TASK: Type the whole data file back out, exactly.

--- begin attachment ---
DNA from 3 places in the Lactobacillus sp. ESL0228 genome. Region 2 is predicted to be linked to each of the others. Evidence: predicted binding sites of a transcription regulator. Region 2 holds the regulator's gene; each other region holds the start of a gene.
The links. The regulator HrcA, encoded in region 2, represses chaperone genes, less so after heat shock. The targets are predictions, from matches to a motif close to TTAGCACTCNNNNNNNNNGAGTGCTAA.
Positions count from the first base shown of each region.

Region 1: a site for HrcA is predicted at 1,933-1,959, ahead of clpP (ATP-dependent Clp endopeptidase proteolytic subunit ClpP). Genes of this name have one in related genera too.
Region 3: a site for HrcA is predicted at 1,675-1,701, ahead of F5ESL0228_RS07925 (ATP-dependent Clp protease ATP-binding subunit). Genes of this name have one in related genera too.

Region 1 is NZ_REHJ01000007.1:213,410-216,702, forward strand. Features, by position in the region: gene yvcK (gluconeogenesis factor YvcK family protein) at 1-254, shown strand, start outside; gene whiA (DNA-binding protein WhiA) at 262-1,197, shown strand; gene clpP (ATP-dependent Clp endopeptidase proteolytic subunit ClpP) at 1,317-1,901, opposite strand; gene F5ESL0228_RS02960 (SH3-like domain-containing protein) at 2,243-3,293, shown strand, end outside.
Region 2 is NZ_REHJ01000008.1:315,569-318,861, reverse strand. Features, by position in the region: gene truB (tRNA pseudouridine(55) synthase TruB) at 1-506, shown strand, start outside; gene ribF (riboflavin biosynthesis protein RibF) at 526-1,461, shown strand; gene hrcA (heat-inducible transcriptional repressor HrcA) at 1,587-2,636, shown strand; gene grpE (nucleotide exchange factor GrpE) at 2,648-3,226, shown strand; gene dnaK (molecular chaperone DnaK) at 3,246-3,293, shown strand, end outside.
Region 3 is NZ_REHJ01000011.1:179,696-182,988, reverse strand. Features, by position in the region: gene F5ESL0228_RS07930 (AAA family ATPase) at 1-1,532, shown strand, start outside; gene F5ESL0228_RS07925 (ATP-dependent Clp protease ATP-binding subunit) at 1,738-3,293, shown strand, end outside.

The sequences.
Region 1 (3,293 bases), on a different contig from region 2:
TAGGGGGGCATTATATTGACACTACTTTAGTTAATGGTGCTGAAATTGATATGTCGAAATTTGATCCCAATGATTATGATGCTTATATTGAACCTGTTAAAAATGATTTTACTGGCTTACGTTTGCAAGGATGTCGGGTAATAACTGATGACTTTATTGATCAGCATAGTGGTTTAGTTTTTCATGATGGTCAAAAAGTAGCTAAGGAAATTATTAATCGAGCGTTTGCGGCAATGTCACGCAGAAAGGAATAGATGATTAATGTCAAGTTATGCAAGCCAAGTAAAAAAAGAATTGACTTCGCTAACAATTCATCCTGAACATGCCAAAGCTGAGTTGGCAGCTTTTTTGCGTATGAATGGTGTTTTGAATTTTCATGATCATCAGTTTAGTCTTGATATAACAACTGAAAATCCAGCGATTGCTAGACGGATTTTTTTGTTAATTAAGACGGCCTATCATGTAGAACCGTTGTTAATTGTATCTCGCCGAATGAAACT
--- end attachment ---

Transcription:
DNA from 3 places in the Lactobacillus sp. ESL0228 genome. Region 2 is predicted to be linked to each of the others. Evidence: predicted binding sites of a transcription regulator. Region 2 holds the regulator's gene; each other region holds the start of a gene.
The links. The regulator HrcA, encoded in region 2, represses chaperone genes, less so after heat shock. The targets are predictions, from matches to a motif close to TTAGCACTCNNNNNNNNNGAGTGCTAA.
Positions count from the first base shown of each region.

Region 1: a site for HrcA is predicted at 1,933-1,959, ahead of clpP (ATP-dependent Clp endopeptidase proteolytic subunit ClpP). Genes of this name have one in related genera too.
Region 3: a site for HrcA is predicted at 1,675-1,701, ahead of F5ESL0228_RS07925 (ATP-dependent Clp protease ATP-binding subunit). Genes of this name have one in related genera too.

Region 1 is NZ_REHJ01000007.1:213,410-216,702, forward strand. Features, by position in the region: gene yvcK (gluconeogenesis factor YvcK family protein) at 1-254, shown strand, start outside; gene whiA (DNA-binding protein WhiA) at 262-1,197, shown strand; gene clpP (ATP-dependent Clp endopeptidase proteolytic subunit ClpP) at 1,317-1,901, opposite strand; gene F5ESL0228_RS02960 (SH3-like domain-containing protein) at 2,243-3,293, shown strand, end outside.
Region 2 is NZ_REHJ01000008.1:315,569-318,861, reverse strand. Features, by position in the region: gene truB (tRNA pseudouridine(55) synthase TruB) at 1-506, shown strand, start outside; gene ribF (riboflavin biosynthesis protein RibF) at 526-1,461, shown strand; gene hrcA (heat-inducible transcriptional repressor HrcA) at 1,587-2,636, shown strand; gene grpE (nucleotide exchange factor GrpE) at 2,648-3,226, shown strand; gene dnaK (molecular chaperone DnaK) at 3,246-3,293, shown strand, end outside.
Region 3 is NZ_REHJ01000011.1:179,696-182,988, reverse strand. Features, by position in the region: gene F5ESL0228_RS07930 (AAA family ATPase) at 1-1,532, shown strand, start outside; gene F5ESL0228_RS07925 (ATP-dependent Clp protease ATP-binding subunit) at 1,738-3,293, shown strand, end outside.

The sequences.
Region 1 (3,293 bases), on a different contig from region 2:
TAGGGGGGCATTATATTGACACTACTTTAGTTAATGGTGCTGAAATTGATATGTCGAAATTTGATCCCAATGATTATGATGCTTATATTGAACCTGTTAAAAATGATTTTACTGGCTTACGTTTGCAAGGATGTCGGGTAATAACTGATGACTTTATTGATCAGCATAGTGGTTTAGTTTTTCATGATGGTCAAAAAGTAGCTAAGGAAATTATTAATCGAGCGTTTGCGGCAATGTCACGCAGAAAGGAATAGATGATTAATGTCAAGTTATGCAAGCCAAGTAAAAAAAGAATTGACTTCGCTAACAATTCATCCTGAACATGCCAAAGCTGAGTTGGCAGCTTTTTTGCGTATGAATGGTGTTTTGAATTTTCATGATCATCAGTTTAGTCTTGATATAACAACTGAAAATCCAGCGATTGCTAGACGGATTTTTTTGTTAATTAAGACGGCCTATCATGTAGAACCGTTGTTAATTGTATCTCGCCGAATGAAACT